Lithograph and silkscreen
73,5 × 74,5 cm
Edition of 40 copies, signed and numbered by the artist
about this work
Peter Halley is well knows for his geometric paintings reflection on the relationships between what he calls “prisons” and “cells”. These rectangular shapes and vertical bars are evocative of geometric networks from the urban grid to high-rise apartment buildings to electromagnetic conduits.
about Peter Halley
Peter Halley, one of the most emblematic artists of his generation, is recognized in the history of contemporary painting as the legitimate heir of American abstraction. He first became known in the New York art scene in the mid-1980s, before reaching international fame more than 25 years ago as a major figure of geometric abstraction.
The use of industrial materials, synthetic mortar, Day-Glo, Roll-a-Tex, and fluorescent acrylic paint, as well as recurrent patterns of circuits and cells, create Peter Halley’s signature of instantaneous visual impact. For the artist, geometry is a metaphor for contemporary society. His geometric paintings have been engaged in a play of relationships between what he calls “prisons” and “cells” that reflect the increasing geometricization of social space. Inspired by New York City’s gridded urban plan and by his own isolation within it, he imagines the abstract shape as a barred prison cell connected to the outside world through electronic communication.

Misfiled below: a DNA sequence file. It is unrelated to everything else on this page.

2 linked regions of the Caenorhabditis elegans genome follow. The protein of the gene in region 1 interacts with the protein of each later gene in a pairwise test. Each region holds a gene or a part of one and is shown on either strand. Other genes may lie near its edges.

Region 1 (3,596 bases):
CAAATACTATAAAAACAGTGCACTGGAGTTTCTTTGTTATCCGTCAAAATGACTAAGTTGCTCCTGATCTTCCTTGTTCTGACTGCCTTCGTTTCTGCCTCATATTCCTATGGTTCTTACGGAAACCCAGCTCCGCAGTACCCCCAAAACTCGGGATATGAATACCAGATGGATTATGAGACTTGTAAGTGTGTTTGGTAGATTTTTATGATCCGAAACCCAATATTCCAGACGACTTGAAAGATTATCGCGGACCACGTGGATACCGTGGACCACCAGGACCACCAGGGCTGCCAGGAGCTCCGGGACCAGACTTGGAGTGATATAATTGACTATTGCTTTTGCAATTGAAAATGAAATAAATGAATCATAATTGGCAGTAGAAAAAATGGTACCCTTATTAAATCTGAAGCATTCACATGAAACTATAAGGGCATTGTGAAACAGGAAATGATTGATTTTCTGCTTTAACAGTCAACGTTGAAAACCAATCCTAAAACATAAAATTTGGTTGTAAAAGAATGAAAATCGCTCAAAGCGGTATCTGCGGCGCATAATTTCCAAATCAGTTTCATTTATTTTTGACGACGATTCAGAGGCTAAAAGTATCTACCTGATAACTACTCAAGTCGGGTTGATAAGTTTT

Peter Halley’s critical approach is not only expressed in his paintings, but also in his articles and essays on post-structuralism, post-modernism, and the 1980s digital revolution.
(courtesy of Galerie Xippas & Almine Rech Gallery)